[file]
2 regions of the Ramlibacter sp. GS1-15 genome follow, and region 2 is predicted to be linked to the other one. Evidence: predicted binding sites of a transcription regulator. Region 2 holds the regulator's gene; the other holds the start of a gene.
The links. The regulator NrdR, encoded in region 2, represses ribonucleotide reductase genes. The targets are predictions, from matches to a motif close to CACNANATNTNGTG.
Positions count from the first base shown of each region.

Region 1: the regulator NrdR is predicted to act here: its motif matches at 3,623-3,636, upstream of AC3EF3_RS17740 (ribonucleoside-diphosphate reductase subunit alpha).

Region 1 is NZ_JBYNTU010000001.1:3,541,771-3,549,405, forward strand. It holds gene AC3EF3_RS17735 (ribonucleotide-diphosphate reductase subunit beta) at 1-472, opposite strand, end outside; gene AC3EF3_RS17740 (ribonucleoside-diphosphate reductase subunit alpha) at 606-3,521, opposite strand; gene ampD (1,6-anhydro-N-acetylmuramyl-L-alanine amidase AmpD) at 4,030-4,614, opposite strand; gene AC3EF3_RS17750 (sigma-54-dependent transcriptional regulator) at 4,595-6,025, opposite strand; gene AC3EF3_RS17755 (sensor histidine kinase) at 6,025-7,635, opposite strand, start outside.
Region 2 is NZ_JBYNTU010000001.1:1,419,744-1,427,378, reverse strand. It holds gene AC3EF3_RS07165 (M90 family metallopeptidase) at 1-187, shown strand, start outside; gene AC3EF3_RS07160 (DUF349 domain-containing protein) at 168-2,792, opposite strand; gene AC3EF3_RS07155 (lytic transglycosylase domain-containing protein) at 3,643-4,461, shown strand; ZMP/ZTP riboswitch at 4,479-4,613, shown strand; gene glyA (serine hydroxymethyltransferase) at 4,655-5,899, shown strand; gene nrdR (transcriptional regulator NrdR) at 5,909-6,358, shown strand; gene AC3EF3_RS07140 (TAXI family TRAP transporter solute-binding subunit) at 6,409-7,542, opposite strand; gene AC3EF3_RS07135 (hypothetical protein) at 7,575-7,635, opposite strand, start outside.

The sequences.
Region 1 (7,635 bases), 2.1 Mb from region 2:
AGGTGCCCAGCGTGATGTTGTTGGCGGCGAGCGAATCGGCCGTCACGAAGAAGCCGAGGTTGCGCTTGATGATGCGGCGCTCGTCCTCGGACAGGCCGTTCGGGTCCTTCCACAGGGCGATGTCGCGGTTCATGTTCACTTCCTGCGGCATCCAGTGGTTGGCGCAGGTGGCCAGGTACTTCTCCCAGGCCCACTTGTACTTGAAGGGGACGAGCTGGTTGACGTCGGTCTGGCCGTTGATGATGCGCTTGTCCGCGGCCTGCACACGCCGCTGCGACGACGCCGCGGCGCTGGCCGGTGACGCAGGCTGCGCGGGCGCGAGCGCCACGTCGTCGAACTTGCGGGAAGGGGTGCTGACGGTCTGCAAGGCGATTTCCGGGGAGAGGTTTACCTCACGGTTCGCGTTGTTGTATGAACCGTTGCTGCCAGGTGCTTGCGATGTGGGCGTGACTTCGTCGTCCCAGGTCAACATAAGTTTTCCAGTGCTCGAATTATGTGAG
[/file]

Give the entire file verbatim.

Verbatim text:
2 regions of the Ramlibacter sp. GS1-15 genome follow, and region 2 is predicted to be linked to the other one. Evidence: predicted binding sites of a transcription regulator. Region 2 holds the regulator's gene; the other holds the start of a gene.
The links. The regulator NrdR, encoded in region 2, represses ribonucleotide reductase genes. The targets are predictions, from matches to a motif close to CACNANATNTNGTG.
Positions count from the first base shown of each region.

Region 1: the regulator NrdR is predicted to act here: its motif matches at 3,623-3,636, upstream of AC3EF3_RS17740 (ribonucleoside-diphosphate reductase subunit alpha).

Region 1 is NZ_JBYNTU010000001.1:3,541,771-3,549,405, forward strand. It holds gene AC3EF3_RS17735 (ribonucleotide-diphosphate reductase subunit beta) at 1-472, opposite strand, end outside; gene AC3EF3_RS17740 (ribonucleoside-diphosphate reductase subunit alpha) at 606-3,521, opposite strand; gene ampD (1,6-anhydro-N-acetylmuramyl-L-alanine amidase AmpD) at 4,030-4,614, opposite strand; gene AC3EF3_RS17750 (sigma-54-dependent transcriptional regulator) at 4,595-6,025, opposite strand; gene AC3EF3_RS17755 (sensor histidine kinase) at 6,025-7,635, opposite strand, start outside.
Region 2 is NZ_JBYNTU010000001.1:1,419,744-1,427,378, reverse strand. It holds gene AC3EF3_RS07165 (M90 family metallopeptidase) at 1-187, shown strand, start outside; gene AC3EF3_RS07160 (DUF349 domain-containing protein) at 168-2,792, opposite strand; gene AC3EF3_RS07155 (lytic transglycosylase domain-containing protein) at 3,643-4,461, shown strand; ZMP/ZTP riboswitch at 4,479-4,613, shown strand; gene glyA (serine hydroxymethyltransferase) at 4,655-5,899, shown strand; gene nrdR (transcriptional regulator NrdR) at 5,909-6,358, shown strand; gene AC3EF3_RS07140 (TAXI family TRAP transporter solute-binding subunit) at 6,409-7,542, opposite strand; gene AC3EF3_RS07135 (hypothetical protein) at 7,575-7,635, opposite strand, start outside.

The sequences.
Region 1 (7,635 bases), 2.1 Mb from region 2:
AGGTGCCCAGCGTGATGTTGTTGGCGGCGAGCGAATCGGCCGTCACGAAGAAGCCGAGGTTGCGCTTGATGATGCGGCGCTCGTCCTCGGACAGGCCGTTCGGGTCCTTCCACAGGGCGATGTCGCGGTTCATGTTCACTTCCTGCGGCATCCAGTGGTTGGCGCAGGTGGCCAGGTACTTCTCCCAGGCCCACTTGTACTTGAAGGGGACGAGCTGGTTGACGTCGGTCTGGCCGTTGATGATGCGCTTGTCCGCGGCCTGCACACGCCGCTGCGACGACGCCGCGGCGCTGGCCGGTGACGCAGGCTGCGCGGGCGCGAGCGCCACGTCGTCGAACTTGCGGGAAGGGGTGCTGACGGTCTGCAAGGCGATTTCCGGGGAGAGGTTTACCTCACGGTTCGCGTTGTTGTATGAACCGTTGCTGCCAGGTGCTTGCGATGTGGGCGTGACTTCGTCGTCCCAGGTCAACATAAGTTTTCCAGTGCTCGAATTATGTGAG